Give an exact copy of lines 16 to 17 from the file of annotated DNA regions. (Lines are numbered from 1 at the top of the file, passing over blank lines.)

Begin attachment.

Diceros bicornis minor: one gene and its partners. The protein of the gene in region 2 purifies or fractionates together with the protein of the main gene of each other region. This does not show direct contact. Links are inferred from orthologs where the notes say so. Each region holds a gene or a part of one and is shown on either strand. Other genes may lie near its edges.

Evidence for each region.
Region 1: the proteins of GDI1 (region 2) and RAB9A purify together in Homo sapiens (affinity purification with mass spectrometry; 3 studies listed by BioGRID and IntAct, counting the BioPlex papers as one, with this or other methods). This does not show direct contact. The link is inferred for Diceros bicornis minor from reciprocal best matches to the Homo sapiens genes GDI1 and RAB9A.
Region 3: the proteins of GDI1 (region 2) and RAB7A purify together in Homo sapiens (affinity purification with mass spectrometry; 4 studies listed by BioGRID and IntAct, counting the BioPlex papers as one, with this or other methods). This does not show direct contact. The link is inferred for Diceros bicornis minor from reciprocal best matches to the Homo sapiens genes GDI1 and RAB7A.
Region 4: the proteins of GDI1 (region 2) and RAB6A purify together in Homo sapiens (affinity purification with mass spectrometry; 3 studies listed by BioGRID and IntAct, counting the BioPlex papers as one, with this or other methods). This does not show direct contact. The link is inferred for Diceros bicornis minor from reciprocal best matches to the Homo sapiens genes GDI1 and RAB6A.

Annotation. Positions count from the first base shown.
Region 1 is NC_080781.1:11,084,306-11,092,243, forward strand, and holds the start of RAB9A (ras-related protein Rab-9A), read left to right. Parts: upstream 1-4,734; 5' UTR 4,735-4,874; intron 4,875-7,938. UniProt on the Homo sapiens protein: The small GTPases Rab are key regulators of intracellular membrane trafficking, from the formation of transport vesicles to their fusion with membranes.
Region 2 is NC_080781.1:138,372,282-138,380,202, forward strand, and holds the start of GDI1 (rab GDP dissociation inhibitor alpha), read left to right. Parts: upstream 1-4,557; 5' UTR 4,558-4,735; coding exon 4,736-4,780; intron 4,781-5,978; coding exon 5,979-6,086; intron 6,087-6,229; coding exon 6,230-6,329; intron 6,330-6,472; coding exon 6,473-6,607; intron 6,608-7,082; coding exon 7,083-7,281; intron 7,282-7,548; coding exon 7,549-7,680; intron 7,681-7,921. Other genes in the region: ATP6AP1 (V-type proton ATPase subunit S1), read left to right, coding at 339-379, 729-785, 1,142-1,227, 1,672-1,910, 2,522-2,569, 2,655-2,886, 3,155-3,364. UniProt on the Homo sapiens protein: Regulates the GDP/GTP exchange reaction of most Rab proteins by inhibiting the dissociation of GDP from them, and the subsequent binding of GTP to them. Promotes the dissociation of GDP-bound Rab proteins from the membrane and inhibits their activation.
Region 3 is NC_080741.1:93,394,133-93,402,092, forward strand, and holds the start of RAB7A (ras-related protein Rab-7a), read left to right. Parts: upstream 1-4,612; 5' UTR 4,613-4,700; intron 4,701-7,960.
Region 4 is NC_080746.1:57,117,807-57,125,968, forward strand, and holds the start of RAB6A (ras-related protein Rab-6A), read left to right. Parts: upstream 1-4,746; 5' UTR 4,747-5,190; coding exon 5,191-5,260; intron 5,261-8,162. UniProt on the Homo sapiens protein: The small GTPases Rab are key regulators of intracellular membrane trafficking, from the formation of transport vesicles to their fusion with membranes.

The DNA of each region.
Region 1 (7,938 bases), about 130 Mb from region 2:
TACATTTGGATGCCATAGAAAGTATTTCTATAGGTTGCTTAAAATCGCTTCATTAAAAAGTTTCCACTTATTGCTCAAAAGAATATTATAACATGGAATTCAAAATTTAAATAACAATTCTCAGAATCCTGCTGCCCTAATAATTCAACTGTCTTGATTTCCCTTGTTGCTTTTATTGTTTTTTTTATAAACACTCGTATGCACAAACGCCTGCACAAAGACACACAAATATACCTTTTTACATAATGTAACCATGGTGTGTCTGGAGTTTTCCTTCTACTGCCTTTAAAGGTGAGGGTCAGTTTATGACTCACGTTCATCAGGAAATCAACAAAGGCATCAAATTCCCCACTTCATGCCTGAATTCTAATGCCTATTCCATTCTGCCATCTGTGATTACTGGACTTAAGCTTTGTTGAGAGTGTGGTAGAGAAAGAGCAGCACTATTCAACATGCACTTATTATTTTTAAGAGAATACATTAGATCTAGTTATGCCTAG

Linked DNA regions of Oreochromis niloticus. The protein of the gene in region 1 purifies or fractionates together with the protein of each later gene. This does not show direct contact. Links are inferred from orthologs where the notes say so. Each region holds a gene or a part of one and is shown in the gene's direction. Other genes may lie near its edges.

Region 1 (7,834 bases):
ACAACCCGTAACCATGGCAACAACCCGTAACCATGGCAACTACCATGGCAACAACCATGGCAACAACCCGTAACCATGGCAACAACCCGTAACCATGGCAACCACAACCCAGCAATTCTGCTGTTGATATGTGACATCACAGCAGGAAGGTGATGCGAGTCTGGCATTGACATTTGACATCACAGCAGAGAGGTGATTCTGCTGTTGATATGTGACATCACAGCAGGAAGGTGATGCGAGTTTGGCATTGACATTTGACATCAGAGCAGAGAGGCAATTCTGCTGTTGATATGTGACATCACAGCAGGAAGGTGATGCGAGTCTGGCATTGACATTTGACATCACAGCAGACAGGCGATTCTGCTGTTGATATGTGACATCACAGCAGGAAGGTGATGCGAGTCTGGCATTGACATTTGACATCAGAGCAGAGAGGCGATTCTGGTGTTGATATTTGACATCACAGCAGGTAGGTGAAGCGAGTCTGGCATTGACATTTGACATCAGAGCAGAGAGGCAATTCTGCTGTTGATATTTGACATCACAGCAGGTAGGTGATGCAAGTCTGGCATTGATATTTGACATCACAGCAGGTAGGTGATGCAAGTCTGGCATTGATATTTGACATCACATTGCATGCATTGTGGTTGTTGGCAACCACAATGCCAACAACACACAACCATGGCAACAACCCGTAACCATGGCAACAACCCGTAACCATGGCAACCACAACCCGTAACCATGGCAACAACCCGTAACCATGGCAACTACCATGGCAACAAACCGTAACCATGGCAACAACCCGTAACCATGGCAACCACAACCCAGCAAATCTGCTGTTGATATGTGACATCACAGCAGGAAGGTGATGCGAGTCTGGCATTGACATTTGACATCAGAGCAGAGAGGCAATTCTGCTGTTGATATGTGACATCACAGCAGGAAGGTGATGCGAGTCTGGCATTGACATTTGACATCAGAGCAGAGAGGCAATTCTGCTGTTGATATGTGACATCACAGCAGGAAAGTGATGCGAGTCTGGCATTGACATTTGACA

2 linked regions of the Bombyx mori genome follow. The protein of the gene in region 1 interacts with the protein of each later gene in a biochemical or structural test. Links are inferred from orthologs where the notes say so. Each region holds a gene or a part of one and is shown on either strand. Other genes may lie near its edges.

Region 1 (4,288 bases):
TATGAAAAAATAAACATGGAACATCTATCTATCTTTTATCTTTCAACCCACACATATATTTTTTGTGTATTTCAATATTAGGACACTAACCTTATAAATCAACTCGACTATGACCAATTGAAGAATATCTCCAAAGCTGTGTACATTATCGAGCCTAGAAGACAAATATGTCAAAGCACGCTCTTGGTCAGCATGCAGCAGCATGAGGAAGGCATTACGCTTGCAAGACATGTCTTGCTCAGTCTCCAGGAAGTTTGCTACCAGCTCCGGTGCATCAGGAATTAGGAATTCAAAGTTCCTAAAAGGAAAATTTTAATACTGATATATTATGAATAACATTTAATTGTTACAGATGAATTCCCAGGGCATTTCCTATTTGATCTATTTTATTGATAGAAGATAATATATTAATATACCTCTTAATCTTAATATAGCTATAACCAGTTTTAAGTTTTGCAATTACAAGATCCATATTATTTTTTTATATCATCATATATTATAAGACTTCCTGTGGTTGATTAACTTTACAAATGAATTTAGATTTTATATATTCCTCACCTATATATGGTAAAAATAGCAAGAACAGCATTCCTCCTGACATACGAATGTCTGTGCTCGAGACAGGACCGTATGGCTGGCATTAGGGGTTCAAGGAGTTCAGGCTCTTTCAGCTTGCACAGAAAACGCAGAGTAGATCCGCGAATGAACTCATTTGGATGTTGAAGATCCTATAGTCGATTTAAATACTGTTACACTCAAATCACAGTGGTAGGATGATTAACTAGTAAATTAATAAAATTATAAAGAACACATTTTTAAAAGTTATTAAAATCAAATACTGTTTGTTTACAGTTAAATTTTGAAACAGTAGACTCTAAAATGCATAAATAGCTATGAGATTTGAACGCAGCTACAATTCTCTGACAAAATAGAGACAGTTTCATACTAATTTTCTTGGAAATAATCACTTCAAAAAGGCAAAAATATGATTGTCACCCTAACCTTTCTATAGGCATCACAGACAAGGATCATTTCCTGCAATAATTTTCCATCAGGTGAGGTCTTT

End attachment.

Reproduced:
ACAACCCGTAACCATGGCAACAACCCGTAACCATGGCAACTACCATGGCAACAACCATGGCAACAACCCGTAACCATGGCAACAACCCGTAACCATGGCAACCACAACCCAGCAATTCTGCTGTTGATATGTGACATCACAGCAGGAAGGTGATGCGAGTCTGGCATTGACATTTGACATCACAGCAGAGAGGTGATTCTGCTGTTGATATGTGACATCACAGCAGGAAGGTGATGCGAGTTTGGCATTGACATTTGACATCAGAGCAGAGAGGCAATTCTGCTGTTGATATGTGACATCACAGCAGGAAGGTGATGCGAGTCTGGCATTGACATTTGACATCACAGCAGACAGGCGATTCTGCTGTTGATATGTGACATCACAGCAGGAAGGTGATGCGAGTCTGGCATTGACATTTGACATCAGAGCAGAGAGGCGATTCTGGTGTTGATATTTGACATCACAGCAGGTAGGTGAAGCGAGTCTGGCATTGACATTTGACATCAGAGCAGAGAGGCAATTCTGCTGTTGATATTTGACATCACAGCAGGTAGGTGATGCAAGTCTGGCATTGATATTTGACATCACAGCAGGTAGGTGATGCAAGTCTGGCATTGATATTTGACATCACATTGCATGCATTGTGGTTGTTGGCAACCACAATGCCAACAACACACAACCATGGCAACAACCCGTAACCATGGCAACAACCCGTAACCATGGCAACCACAACCCGTAACCATGGCAACAACCCGTAACCATGGCAACTACCATGGCAACAAACCGTAACCATGGCAACAACCCGTAACCATGGCAACCACAACCCAGCAAATCTGCTGTTGATATGTGACATCACAGCAGGAAGGTGATGCGAGTCTGGCATTGACATTTGACATCAGAGCAGAGAGGCAATTCTGCTGTTGATATGTGACATCACAGCAGGAAGGTGATGCGAGTCTGGCATTGACATTTGACATCAGAGCAGAGAGGCAATTCTGCTGTTGATATGTGACATCACAGCAGGAAAGTGATGCGAGTCTGGCATTGACATTTGACA

2 linked regions of the Bombyx mori genome follow. The protein of the gene in region 1 interacts with the protein of each later gene in a biochemical or structural test. Links are inferred from orthologs where the notes say so. Each region holds a gene or a part of one and is shown on either strand. Other genes may lie near its edges.